Robert Dodge was a history teacher for 37 years and an expat for 35. He is the author of eight non-fiction books. Dodge earned a BA in history and an MS in education from North Dakota State University and an MPA from the Kennedy School of Government at Harvard.
Tell us this book’s backstory. What inspired you to write it? Where did the story/theme originate?
I developed epilepsy following unknown encephalitis when I was 32. It eventually became much more serious, resulting in four brain surgeries and removal of an eighth of my brain. As the condition is widely misunderstood and blanketed in stigma, I decided to use my story to help explain the reality of it.
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Place this exception in context. How does it fit into the book as a whole? Why did you select it?
This excerpt is when I first had an observed seizure. I selected it to show how unexpected and random it was to introduce the much more serious and dangerous events that would follow.
Tell us about creating this book. What influences and/or experiences informed the project before you actually sat down to write the book?
Since this is a memoir, I relied on my recollection of events, but also interviewed people who were around me during them, and obtained a vast quantity of hospital records of my treatments. A considerable amount of research was required from academic sources and an epilepsy doctor encouraged me.
Once you began writing, did the story take you in any unexpected directions? If so, how would you describe dealing with a narrative that seems to have a mind of its own?
The unexpected directions came from reading the notes from my doctors, particularly the Johns Hopkins records. The topics brought up were surprising and sometimes frightening, allowing me to discuss topics that I wouldn’t have considered.
What were the biggest challenges you faced, or surprises you encountered in this book?
I learned from my research of medical records that during my brain surgeries things were removed that I hadn’t been aware of previously. In some cases, this included areas that could affect temperament and other processes which may explain my behavior and some physical difficulties.
Has the book raised questions or provoked strong opinions among your readers? How did you address them?
The book has mainly provoked sympathy and empathy. I’ve had people say they understand me better now, having read it. The book has also provoked respect and admiration for my wife, Jane, and how she intervened often in difficult situations, both in and out of hospitals.
Walk us through your writing process: Where and how do you write?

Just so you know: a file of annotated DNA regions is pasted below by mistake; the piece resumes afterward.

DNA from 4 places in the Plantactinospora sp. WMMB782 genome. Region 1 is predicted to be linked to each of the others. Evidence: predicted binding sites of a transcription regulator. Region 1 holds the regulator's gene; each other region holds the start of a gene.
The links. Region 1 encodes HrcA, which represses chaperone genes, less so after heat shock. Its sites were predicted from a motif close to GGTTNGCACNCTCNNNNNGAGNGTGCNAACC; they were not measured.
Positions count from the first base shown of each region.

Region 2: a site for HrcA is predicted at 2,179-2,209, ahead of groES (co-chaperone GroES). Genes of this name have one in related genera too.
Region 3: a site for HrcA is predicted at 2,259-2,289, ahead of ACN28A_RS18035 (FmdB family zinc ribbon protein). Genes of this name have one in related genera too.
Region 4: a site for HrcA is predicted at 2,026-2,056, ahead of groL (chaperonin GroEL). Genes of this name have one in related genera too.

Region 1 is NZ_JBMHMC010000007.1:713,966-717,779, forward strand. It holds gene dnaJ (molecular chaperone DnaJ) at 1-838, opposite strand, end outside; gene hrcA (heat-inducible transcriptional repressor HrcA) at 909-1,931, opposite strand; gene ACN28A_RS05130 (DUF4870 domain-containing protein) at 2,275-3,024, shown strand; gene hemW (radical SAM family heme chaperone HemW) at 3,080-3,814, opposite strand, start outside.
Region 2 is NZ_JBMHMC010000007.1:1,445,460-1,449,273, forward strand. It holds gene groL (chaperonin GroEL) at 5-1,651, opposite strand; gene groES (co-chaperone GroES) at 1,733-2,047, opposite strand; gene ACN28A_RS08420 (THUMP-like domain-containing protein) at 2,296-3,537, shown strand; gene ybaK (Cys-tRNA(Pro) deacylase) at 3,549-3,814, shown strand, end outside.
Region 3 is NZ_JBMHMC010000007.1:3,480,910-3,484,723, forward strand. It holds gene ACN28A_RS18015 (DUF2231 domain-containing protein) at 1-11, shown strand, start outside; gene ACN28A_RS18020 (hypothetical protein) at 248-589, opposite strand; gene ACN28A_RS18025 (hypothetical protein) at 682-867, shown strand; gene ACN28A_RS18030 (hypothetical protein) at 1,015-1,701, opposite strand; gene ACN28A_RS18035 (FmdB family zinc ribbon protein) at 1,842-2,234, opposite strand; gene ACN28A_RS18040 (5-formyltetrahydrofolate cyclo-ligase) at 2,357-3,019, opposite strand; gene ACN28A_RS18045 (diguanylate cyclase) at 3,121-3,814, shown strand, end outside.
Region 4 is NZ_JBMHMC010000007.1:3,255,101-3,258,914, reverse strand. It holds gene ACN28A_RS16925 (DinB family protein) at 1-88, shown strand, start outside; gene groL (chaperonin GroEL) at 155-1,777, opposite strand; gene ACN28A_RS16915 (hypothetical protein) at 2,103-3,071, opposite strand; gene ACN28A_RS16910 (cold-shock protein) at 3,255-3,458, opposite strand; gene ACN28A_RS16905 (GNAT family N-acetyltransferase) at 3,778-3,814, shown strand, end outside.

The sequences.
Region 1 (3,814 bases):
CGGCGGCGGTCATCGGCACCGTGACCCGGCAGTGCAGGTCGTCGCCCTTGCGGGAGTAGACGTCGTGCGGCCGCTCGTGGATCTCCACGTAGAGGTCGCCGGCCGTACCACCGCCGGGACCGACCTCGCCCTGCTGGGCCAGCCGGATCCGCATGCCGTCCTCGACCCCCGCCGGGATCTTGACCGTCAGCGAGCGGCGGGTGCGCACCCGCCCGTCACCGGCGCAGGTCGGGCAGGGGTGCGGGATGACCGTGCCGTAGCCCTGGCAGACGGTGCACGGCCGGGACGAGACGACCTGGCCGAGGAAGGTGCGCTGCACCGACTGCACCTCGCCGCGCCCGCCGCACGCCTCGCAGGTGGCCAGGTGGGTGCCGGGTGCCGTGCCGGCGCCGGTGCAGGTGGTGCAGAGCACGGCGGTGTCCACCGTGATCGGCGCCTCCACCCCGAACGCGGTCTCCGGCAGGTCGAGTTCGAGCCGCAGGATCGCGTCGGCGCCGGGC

Most of my writing is done at home or in nearby coffee shops. I’ve done books in the seclusion of my mountain sister’s cabin. I choose a topic or person and do research to a point where I feel familiar with it.
Next I organize my thoughts into a general approach, then a rough outline. At that point I begin writing, and as I make progress, do more research in the areas where the writing is headed.
Is it true that the left side of the brain is logical while the right side of the brain is creative?
It has become common usage to describe people as “left-brained” who are inclined to rational analysis and “right brained” when they are creative, artistic. While the two hemispheres function separately and slightly differently, this is an oversimplification and both hemispheres participate in rational thought and creativity.
This is evident in corpus callosotomies, or split-brain operations, which was a possibility for me that came up in discussion, and hemispherectomies, the removal of an entire half of the brain, which a patient in an adjoining room had experienced.
It is also true in the WADA test, a procedure I had that involved having each hemisphere of my brain anesthetized separately, then preforming tasks and responding to questions with the functioning hemisphere. Speech was the only noticeable difference I recall, while split brain raises ethical and philosophical questions.
Tell us about your next project.
I have begun a book on immigration, based on a wealth of documents inherited from my mother’s side of the family and coming from Norway, settling on the Great Plains, homesteading, and life in very small communities in the mid to late 1800s, beginning of the 1900s.